Thermoproteus neutrophilus V24Sta
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This species was originally classified when few Thermoproteale organisms were described and the classification decision did not utilize ribosomal RNA sequence information. Recently, it has been argued on the basis of rRNA sequence analysis and physiology that Thermoproteus neutrophilus should be reclassified within the genus Pyrobaculum (Sako et al., 2001). T. neutrophilus consistently falls within the Pyrobaculum clade in rRNA-based trees while Thermoproteus tenax, the type species of Thermoproteus, consistently falls outside of the Pyrobaculum genus. Additionally, Thermoproteus tenax is an acidophile while T. neutrophilus and all of the described Pyrobaculum species are neutrophiles. On the other hand, like T. tenax, T. neutrophilus has a slightly lower optimal growth temperature than described Pyrobaculum species, 85°C, and is non-motile. Shotgun sequence data (5.3-fold coverage) is available for T. tenax (Siebers et al., 2004) thus comparison of a T. neutrophilus genome sequence with T. tenax and Pyrobaculum data would certainly provide enough evidence to correct the classification of this organism.

All of the described Pyrobaculum species are reported to be motile and to have flagella, including P. aerophilum. However, no homologs of flagella genes (archaeal flagella or otherwise) were found in the P. aerophilum genome (Fitz-Gibbon et al., 2002), leading to the exciting assumption that these organisms have a novel set of proteins for flagella production and assembly. The lack of flagella in T. neutrophilus makes it an important comparative genome to aid in the discovery of this system.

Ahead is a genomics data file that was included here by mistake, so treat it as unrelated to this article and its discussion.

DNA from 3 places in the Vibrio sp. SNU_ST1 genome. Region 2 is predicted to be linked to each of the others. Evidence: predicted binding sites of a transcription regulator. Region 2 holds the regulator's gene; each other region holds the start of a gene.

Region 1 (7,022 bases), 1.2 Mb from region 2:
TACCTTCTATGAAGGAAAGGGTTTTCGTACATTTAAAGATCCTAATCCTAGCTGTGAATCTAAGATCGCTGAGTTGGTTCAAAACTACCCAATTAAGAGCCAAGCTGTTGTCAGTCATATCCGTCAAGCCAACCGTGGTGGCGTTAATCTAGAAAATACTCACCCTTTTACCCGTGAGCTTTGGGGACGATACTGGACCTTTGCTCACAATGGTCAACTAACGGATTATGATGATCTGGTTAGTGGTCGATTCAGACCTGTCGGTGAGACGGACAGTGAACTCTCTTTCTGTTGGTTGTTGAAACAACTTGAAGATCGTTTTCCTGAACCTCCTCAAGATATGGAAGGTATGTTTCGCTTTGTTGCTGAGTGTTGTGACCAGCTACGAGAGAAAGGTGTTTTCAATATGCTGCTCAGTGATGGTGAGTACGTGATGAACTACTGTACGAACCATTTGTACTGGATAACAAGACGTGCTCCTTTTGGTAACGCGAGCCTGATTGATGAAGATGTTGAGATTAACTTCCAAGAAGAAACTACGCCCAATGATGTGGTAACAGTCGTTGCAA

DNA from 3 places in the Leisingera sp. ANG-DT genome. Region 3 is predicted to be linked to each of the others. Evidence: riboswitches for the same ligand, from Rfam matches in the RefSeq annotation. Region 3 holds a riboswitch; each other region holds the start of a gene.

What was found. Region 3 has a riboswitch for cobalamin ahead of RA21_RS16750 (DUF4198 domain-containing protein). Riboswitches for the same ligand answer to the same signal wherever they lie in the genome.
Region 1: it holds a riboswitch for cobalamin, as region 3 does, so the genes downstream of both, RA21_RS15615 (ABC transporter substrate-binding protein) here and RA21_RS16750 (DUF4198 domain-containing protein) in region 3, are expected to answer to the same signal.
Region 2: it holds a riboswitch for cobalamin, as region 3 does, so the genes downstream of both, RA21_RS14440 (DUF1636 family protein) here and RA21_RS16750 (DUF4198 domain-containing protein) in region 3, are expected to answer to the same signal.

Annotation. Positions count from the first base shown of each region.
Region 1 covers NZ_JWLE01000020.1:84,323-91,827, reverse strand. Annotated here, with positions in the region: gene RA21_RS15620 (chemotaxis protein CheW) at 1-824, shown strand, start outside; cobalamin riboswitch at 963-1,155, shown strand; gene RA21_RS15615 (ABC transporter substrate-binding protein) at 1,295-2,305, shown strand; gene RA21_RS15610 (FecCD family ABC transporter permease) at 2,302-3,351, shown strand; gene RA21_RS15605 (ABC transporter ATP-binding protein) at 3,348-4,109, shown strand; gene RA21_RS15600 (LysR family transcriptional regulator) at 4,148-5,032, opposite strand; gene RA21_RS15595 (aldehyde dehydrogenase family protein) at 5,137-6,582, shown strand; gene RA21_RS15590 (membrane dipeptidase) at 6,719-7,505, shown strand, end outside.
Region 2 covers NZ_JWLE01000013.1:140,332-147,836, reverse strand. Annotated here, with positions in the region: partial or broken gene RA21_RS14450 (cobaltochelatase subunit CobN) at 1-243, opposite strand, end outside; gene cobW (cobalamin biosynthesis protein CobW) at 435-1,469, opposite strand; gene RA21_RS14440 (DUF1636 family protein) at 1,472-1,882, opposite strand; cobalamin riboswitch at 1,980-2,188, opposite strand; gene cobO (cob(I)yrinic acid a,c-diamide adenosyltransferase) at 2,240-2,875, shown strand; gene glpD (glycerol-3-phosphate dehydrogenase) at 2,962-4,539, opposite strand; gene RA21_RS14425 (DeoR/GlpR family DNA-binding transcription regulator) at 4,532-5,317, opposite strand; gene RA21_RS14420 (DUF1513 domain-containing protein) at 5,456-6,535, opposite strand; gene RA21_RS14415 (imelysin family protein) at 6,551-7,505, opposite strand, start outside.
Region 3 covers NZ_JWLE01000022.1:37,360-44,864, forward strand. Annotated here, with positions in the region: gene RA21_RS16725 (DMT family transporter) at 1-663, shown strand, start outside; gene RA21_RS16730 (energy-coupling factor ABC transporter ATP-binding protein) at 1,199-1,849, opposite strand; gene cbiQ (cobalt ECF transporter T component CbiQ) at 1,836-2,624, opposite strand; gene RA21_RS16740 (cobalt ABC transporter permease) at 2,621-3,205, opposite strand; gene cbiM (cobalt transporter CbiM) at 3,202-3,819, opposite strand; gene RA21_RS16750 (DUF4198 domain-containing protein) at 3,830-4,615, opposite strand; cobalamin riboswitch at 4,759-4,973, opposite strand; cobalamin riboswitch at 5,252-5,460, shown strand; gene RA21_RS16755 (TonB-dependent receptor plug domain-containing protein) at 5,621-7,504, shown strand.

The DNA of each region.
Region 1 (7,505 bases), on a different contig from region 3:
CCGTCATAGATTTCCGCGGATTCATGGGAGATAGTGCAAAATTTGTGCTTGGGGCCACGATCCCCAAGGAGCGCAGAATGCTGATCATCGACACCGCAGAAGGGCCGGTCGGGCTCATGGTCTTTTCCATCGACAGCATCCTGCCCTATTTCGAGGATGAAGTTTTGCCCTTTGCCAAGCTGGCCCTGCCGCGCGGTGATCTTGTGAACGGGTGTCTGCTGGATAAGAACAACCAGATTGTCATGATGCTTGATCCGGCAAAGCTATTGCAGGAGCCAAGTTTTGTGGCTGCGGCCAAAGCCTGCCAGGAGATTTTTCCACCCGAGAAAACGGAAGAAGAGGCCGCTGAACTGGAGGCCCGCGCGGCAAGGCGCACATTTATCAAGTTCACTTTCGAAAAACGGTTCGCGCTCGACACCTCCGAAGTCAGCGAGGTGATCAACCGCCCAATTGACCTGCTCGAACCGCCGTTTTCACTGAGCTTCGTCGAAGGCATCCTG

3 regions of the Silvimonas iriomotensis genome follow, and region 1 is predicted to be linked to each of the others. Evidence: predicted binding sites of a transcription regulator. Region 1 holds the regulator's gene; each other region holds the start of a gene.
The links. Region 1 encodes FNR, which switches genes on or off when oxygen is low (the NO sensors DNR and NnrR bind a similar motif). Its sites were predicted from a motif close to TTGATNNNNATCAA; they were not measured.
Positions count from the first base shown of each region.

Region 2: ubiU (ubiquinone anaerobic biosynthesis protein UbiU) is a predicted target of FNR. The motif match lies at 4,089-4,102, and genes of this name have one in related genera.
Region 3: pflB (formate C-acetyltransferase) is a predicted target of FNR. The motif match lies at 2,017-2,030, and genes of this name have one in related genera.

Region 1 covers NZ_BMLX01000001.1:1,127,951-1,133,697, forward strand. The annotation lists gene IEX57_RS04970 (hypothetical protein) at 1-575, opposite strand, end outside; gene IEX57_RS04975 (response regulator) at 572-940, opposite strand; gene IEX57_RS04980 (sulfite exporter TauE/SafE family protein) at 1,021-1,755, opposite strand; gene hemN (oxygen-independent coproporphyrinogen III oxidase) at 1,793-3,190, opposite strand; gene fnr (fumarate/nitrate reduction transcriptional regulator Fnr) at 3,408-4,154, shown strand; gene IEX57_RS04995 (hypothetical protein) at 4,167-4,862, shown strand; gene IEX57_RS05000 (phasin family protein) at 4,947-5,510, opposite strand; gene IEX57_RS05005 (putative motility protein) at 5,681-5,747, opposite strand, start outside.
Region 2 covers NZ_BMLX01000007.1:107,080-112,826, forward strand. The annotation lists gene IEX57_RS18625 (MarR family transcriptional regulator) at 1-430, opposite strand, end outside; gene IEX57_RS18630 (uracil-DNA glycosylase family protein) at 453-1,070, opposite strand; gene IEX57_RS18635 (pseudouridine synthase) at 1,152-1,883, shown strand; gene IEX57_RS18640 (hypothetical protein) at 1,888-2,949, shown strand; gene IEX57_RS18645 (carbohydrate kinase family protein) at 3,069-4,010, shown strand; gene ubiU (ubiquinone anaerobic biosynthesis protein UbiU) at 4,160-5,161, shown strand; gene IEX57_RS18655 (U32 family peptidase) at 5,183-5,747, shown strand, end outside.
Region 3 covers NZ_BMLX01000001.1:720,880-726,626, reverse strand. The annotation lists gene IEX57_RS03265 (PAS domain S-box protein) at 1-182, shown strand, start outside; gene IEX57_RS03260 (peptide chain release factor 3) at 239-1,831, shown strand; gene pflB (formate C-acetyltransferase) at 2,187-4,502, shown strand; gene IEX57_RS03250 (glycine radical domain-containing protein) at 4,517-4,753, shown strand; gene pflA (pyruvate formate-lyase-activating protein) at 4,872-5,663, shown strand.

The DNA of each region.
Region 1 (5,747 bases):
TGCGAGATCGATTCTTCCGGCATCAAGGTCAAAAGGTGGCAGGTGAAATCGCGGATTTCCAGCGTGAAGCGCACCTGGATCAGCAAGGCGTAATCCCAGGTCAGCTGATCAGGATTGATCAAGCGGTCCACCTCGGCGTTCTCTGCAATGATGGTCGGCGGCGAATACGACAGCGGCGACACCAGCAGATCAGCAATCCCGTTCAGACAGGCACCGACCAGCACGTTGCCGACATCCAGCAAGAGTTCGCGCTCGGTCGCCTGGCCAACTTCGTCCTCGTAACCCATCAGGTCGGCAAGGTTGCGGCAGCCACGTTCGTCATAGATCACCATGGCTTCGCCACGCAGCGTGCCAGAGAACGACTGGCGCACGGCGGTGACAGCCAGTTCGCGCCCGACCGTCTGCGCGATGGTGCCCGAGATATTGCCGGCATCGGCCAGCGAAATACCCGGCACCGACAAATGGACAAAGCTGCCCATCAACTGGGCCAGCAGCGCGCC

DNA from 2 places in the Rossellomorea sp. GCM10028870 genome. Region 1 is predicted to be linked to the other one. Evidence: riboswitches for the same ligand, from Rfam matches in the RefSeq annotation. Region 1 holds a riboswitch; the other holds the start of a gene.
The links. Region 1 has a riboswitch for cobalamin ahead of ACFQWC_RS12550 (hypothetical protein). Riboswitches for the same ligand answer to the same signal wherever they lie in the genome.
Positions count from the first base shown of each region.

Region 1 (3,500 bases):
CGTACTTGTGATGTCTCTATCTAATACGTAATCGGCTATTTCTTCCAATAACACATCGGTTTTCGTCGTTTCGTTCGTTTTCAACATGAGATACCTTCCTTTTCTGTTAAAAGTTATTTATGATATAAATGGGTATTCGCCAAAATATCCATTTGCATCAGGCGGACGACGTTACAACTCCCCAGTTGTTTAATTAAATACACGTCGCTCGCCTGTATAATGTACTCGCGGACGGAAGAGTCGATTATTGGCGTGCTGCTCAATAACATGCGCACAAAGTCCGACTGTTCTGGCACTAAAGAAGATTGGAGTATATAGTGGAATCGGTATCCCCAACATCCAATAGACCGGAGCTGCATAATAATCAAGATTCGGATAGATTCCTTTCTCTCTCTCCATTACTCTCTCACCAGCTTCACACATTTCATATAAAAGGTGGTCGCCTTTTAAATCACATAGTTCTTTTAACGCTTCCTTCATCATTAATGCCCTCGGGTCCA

Most of the described Pyrobaculum can use any one of several electron acceptors. In contrast, T. neutrophilus appears to use elemental sulfur as its sole electron acceptor. However, having the genome sequence will be important for identifying candidate genes involved in various modes of respiration. T. neutrophilus has also been implicated in the corrosion of stainless steel vapor ducts of the Tejamaniles geothermal power plant in Michoacan, Mexico (Valdez Salas et al., 2000). In Mexico, 10% of the generated electricity is produced by geothermal power plants. The T. neutrophilus genome will aid in the ongoing study of this costly problem that has hindered use of this clean source of energy.


Fitz-Gibbon, S.T., Ladner, H., Kim, U.J., Stetter, K.O., Simon, M.I. and Miller, J.H. (2002). Genome sequence of the hyperthermophilic crenarchaeon Pyrobaculum aerophilum. Proceedings of the National Academy of Sciences USA 99: 984-9.

Sako, Y., Nunoura, T., and Uchida, A. (2001) Pyrobaculum oguniense sp. nov., a novel facultatively aerobic and hyperthermophilic archaeon growing at up to 97 degrees C. Int J Syst Evol Microbiol 51: 303-9.

Siebers, B., Tjaden, B., Michalke, K., Dorr, C., Ahmed, H., Zaparty, M., Gordon, P., Sensen, C.W., Zibat, A., et al. (2004) Reconstruction of the central carbohydrate metabolism of Thermoproteus tenax by use of genomic and biochemical data. Journal of Bacteriology 186: 2179-94.

Valdez Salas, B., Schorr Wiener, M., Rioseco de la Pena, L. and Navarrete Bedolla, M. (2000) Deterioration of materials in geothermal fields in Mexico. Materials and Corrosion 51: 698-704.